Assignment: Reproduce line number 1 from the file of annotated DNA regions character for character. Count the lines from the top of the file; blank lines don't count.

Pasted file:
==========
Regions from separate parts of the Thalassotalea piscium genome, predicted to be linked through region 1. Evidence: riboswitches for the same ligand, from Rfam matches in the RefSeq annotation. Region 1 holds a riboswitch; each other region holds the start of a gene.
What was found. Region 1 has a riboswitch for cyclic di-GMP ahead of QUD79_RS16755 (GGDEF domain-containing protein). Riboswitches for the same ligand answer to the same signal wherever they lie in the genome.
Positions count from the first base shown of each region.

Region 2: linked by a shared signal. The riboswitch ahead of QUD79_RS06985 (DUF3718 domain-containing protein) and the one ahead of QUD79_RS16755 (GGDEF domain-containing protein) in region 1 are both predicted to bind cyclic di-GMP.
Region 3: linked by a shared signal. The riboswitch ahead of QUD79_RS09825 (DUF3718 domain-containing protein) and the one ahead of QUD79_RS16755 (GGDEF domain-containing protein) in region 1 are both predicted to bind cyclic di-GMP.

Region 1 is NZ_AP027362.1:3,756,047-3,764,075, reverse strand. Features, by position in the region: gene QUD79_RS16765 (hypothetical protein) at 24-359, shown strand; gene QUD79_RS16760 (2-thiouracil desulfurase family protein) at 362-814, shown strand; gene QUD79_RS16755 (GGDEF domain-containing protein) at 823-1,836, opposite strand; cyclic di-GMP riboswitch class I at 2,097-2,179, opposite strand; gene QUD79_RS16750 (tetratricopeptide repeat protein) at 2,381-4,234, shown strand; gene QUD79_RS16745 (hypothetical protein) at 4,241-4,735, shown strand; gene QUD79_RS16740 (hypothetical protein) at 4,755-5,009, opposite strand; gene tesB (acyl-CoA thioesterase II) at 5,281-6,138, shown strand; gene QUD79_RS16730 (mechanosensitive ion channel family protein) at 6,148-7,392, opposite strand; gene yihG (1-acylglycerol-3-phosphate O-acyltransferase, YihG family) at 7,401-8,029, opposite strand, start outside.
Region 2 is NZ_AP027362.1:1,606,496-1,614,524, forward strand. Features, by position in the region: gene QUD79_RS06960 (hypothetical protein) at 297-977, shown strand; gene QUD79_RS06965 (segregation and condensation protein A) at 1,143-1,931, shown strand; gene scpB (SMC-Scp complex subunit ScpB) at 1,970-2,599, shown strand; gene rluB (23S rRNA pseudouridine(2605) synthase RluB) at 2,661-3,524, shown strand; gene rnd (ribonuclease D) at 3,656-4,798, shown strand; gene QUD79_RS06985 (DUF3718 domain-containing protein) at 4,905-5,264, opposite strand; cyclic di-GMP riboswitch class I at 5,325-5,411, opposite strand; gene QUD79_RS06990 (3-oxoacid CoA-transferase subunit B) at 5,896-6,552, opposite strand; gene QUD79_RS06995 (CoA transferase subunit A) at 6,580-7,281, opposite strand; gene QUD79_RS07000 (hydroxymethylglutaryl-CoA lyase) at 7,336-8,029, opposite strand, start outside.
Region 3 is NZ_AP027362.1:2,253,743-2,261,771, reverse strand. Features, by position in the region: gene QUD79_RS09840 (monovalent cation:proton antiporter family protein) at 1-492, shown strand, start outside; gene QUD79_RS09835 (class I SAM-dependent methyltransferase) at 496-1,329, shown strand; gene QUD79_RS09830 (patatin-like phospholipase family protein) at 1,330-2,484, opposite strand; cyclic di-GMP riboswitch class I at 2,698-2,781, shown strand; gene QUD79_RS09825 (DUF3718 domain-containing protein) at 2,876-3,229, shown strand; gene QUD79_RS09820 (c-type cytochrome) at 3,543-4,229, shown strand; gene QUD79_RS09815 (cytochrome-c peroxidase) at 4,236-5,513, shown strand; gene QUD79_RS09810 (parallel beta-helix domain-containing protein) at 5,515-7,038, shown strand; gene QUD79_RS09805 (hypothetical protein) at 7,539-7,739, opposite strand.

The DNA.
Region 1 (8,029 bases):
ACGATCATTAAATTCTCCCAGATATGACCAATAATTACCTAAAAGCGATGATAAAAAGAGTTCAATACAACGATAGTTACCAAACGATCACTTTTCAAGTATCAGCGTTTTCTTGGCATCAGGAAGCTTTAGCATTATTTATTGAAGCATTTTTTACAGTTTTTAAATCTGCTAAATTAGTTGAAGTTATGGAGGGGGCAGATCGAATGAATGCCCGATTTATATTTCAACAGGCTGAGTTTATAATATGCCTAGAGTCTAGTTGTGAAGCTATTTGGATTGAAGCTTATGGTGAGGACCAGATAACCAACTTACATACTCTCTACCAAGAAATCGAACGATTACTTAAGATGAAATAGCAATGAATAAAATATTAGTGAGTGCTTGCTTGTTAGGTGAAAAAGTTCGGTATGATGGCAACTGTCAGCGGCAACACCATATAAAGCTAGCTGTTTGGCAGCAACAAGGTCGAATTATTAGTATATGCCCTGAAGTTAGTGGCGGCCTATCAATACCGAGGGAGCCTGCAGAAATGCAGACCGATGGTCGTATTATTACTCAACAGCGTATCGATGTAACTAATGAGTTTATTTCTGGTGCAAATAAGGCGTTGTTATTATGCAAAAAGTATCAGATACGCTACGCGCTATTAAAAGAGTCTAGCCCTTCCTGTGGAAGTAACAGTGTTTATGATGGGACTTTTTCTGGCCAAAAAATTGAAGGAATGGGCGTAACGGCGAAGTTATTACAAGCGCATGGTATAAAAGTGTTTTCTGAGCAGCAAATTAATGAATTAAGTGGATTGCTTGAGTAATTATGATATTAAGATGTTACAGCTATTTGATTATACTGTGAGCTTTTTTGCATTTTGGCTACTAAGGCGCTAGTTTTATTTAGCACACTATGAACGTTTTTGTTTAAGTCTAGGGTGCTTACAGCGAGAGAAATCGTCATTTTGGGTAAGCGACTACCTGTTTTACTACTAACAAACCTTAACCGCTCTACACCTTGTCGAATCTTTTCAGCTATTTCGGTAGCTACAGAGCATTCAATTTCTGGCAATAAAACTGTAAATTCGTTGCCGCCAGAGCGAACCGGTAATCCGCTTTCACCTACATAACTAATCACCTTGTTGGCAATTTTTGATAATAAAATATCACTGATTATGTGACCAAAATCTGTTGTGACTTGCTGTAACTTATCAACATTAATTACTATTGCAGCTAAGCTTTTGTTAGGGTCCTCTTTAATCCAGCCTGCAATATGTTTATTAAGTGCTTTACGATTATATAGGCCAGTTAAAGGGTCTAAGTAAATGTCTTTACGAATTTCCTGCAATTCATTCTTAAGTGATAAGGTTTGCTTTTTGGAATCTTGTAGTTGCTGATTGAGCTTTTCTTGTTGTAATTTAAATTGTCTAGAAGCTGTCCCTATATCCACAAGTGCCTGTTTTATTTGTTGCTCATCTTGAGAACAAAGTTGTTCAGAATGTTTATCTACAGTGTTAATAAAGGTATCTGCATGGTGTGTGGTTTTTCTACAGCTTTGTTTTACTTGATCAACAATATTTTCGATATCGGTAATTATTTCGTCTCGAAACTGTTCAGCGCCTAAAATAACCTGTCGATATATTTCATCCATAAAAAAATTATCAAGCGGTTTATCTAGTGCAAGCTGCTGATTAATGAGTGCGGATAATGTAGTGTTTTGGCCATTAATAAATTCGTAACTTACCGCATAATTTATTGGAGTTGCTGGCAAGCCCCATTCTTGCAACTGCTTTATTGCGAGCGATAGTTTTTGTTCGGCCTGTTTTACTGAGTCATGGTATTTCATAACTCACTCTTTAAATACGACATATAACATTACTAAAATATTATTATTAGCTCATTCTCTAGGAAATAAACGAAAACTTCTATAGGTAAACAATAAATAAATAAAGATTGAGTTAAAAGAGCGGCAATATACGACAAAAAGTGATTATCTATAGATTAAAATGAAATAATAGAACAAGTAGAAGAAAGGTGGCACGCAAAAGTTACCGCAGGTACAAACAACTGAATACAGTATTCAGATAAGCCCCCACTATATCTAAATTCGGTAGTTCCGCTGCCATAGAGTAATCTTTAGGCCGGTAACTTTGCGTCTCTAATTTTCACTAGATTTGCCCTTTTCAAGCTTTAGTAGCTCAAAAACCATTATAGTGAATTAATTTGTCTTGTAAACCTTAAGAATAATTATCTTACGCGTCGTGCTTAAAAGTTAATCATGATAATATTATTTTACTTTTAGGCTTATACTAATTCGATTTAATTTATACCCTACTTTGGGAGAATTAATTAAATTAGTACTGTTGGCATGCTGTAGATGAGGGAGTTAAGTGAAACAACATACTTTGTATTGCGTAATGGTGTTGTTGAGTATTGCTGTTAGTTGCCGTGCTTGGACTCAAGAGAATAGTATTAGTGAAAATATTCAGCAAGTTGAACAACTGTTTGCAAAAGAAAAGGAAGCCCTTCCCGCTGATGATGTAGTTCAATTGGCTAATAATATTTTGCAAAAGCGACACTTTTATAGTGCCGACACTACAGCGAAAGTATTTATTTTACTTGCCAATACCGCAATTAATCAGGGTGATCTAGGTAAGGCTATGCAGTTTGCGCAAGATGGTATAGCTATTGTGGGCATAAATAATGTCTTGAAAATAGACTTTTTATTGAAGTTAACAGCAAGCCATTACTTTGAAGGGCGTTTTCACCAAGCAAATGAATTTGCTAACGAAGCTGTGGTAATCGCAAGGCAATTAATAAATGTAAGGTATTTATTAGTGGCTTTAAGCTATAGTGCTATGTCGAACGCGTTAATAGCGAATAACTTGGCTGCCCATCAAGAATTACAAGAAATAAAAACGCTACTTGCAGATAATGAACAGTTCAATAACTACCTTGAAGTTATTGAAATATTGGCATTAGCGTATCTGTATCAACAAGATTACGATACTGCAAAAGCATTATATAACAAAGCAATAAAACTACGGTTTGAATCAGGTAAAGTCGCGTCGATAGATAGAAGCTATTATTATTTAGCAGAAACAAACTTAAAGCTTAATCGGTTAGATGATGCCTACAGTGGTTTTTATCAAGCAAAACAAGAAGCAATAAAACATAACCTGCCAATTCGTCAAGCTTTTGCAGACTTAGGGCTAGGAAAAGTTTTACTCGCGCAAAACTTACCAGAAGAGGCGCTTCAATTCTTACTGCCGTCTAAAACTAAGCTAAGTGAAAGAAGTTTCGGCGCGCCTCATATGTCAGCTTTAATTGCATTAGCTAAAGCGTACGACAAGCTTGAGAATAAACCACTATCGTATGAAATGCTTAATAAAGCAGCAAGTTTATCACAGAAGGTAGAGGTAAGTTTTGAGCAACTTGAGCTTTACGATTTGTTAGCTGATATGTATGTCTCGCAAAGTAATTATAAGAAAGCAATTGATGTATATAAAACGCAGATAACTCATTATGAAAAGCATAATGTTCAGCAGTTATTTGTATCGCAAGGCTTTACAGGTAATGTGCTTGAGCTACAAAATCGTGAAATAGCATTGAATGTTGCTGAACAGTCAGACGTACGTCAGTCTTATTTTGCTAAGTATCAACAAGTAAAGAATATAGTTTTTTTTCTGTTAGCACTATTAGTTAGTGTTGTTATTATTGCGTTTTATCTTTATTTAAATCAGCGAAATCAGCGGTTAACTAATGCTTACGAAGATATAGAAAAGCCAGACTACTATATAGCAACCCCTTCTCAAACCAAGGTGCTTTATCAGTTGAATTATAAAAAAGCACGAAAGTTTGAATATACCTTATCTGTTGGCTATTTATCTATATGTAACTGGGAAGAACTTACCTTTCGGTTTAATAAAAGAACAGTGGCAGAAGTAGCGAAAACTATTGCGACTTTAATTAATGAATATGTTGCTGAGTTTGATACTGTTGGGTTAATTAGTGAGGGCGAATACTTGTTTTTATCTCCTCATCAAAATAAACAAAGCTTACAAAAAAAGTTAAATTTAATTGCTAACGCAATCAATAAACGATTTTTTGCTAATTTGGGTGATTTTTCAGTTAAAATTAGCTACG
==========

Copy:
Regions from separate parts of the Thalassotalea piscium genome, predicted to be linked through region 1. Evidence: riboswitches for the same ligand, from Rfam matches in the RefSeq annotation. Region 1 holds a riboswitch; each other region holds the start of a gene.